I’ve been happy to see a lot of good press about the #BUDSC15 conference that took place on Bucknell campus, Nov. 6-8, 2015. As one of the co-organizers of the event, I hoped that the conference would generate conversations about best practices for teaching and supporting students’ digital scholarship–conversations that actually involved those students working on collaborative digital projects. The conference was unique in that faculty and library staff presented their work in panels alongside student presentations, which did a lot to level out hierarchies that exist in most conferences.
The Digital Library Federation featured a post by one of the student presenters at #BUDSC15, Ian Morse of Lafayette College. The post was impressive and encouraging, as it shows that many of undergraduate students are willing to initiate their own research projects, and that they appreciate forums such as #BUDSC15 in which they receive feedback about and support for their work.
The Willam Dean Howells Society published abstracts of papers presented at the 2015 American Literature Association Annual Conference in their biannual newsletter, The Howellsian. The newsletter includes an abstract of my paper, “A Woman’s ‘Brand’ of Success in Howells’s The Rise of Silas Lapham,” which I gave on the Radical Howells panel.
I co-wrote a piece for the Bucknell Library and IT newsletter, The NextPage, on the research projects that took place in L&IT over the summer. Click here for the full text.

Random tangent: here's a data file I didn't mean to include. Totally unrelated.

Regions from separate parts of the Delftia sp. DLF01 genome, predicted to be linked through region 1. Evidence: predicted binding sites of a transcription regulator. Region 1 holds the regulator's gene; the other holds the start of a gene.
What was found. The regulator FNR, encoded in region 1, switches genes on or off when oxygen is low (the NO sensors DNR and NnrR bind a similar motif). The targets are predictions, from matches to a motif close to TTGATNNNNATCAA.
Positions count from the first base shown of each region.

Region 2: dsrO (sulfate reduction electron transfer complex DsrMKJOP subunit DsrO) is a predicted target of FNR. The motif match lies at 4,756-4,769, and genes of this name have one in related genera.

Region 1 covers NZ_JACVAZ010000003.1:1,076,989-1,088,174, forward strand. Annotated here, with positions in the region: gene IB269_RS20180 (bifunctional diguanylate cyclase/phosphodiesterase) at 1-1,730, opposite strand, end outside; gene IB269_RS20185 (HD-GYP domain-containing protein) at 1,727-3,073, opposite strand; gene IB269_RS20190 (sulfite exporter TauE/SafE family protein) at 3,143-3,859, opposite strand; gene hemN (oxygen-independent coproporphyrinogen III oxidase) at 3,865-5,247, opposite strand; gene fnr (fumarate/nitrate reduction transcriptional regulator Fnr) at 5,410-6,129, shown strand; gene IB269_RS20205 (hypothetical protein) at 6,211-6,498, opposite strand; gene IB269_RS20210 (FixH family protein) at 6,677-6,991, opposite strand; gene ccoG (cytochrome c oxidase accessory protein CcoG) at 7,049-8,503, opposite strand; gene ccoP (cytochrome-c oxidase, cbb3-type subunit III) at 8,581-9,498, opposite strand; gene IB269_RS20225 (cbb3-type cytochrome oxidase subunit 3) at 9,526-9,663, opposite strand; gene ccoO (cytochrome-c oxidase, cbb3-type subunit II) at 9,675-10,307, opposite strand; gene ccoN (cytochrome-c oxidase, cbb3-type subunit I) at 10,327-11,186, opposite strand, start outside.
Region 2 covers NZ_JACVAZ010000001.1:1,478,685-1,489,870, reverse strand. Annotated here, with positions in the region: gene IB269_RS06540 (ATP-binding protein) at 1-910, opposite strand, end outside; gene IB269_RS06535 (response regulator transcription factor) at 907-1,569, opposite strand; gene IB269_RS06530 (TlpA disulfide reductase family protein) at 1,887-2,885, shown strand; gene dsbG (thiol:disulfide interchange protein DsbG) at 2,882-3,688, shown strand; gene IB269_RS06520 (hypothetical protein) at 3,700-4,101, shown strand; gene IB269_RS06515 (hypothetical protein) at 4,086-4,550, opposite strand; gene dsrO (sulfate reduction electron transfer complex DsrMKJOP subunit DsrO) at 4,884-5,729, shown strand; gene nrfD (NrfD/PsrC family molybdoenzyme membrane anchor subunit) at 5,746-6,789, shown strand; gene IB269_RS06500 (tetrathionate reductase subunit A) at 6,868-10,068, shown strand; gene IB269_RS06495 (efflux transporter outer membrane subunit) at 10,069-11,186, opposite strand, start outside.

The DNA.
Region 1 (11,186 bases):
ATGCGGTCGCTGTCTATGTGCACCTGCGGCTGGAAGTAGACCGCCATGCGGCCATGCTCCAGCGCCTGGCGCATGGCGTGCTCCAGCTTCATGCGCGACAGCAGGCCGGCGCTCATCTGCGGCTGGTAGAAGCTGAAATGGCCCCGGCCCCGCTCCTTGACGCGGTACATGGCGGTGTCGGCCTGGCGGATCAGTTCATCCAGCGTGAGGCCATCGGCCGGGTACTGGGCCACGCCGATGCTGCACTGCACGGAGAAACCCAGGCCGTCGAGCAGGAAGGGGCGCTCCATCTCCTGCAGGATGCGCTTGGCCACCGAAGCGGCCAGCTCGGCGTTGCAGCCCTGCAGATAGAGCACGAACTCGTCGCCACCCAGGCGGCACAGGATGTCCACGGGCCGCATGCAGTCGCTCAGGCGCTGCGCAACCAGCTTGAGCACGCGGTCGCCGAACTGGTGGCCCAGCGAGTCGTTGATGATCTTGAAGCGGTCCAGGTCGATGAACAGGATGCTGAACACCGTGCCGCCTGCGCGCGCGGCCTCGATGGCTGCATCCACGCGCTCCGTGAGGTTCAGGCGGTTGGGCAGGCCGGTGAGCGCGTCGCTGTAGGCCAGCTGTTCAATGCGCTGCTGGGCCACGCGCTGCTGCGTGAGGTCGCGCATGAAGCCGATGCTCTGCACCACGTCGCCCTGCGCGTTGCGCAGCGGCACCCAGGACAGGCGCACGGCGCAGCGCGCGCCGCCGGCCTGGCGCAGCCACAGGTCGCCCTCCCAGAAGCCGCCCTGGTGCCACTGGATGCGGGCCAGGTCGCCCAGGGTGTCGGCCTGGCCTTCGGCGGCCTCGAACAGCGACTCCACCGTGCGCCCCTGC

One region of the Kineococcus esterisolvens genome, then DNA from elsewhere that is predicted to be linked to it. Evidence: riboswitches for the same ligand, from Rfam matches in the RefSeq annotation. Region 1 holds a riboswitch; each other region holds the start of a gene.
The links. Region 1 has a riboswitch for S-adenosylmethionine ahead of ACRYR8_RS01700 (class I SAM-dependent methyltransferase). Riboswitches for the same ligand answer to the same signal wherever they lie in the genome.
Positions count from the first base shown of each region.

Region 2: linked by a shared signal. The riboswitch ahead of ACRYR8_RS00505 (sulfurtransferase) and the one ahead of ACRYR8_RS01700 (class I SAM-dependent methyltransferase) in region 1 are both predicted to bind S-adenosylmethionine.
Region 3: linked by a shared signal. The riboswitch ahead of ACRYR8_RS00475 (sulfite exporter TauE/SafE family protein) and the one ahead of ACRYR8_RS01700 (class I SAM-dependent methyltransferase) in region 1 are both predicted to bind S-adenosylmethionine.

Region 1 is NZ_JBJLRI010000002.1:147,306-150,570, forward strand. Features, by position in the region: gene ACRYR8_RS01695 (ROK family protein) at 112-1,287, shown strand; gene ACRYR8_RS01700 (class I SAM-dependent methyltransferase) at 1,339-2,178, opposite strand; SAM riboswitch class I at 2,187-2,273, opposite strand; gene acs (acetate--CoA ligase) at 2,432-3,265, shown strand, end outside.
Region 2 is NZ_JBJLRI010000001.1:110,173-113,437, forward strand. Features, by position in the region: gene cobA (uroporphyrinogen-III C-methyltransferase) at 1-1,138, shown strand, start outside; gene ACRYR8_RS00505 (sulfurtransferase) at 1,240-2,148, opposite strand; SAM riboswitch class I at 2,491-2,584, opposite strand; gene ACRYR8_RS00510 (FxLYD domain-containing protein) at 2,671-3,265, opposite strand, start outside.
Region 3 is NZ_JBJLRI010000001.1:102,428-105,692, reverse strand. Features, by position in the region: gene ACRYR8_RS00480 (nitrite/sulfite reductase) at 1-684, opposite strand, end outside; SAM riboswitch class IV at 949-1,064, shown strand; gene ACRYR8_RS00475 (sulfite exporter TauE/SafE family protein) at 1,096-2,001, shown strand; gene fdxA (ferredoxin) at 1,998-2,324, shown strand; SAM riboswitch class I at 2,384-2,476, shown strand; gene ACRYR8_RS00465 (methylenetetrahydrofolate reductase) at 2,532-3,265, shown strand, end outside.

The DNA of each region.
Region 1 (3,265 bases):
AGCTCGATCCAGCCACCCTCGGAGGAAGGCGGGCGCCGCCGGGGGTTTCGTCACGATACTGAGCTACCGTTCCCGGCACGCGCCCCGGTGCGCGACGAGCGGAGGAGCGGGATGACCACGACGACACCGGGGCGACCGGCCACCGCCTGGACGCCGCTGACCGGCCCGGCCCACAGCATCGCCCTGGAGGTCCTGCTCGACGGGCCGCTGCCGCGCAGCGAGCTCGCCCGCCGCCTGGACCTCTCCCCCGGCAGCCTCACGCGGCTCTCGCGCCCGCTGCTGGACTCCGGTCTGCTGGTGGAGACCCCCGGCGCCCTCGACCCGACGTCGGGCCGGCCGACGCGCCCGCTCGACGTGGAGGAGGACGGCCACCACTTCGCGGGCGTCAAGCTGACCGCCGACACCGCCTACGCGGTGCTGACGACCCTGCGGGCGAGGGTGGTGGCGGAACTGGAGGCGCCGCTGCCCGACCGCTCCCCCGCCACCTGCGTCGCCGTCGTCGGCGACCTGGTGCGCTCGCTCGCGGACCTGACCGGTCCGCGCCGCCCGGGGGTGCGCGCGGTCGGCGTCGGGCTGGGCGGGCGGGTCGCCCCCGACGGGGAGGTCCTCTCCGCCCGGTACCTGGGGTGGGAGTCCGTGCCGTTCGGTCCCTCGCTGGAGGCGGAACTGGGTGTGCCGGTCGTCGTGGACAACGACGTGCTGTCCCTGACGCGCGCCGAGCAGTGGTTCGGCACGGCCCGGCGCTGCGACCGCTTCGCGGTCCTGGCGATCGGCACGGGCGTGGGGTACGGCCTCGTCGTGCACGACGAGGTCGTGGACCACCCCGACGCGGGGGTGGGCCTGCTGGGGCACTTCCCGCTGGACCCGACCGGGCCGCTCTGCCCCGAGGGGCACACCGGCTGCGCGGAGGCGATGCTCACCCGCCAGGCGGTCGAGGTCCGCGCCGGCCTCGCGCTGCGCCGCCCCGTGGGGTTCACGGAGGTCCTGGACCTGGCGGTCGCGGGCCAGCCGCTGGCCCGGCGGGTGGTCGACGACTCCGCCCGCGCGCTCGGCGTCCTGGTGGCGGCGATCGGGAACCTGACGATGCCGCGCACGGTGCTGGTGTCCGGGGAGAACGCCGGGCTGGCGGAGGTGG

In a recent newsletter, the good people at SMU highlighted the ways I continue to use the digital collections I developed as a Ph.D. candidate. Most recently, I used these collections in a discussion in an art history class, “The West Images the Rest.” SMU has such a rich archive of rare materials, and I’m all for their mission to make these freely available and more accessible to the public.
Here’s a great write up by Bucknell Communications about the Digital Scholarship Conference I am co-hosting Nov. 6-8. The Bucknell community is enthusiastic about the student-centered aspect of this conference. Not only are we featuring faculty and staff that are working closely with undergraduates to involve them in the research process, but many students are also presenting their own projects. To encourage student participation, we offered bursaries for student presenters this year and set up a NextGen plenary session to showcase student-directed research projects.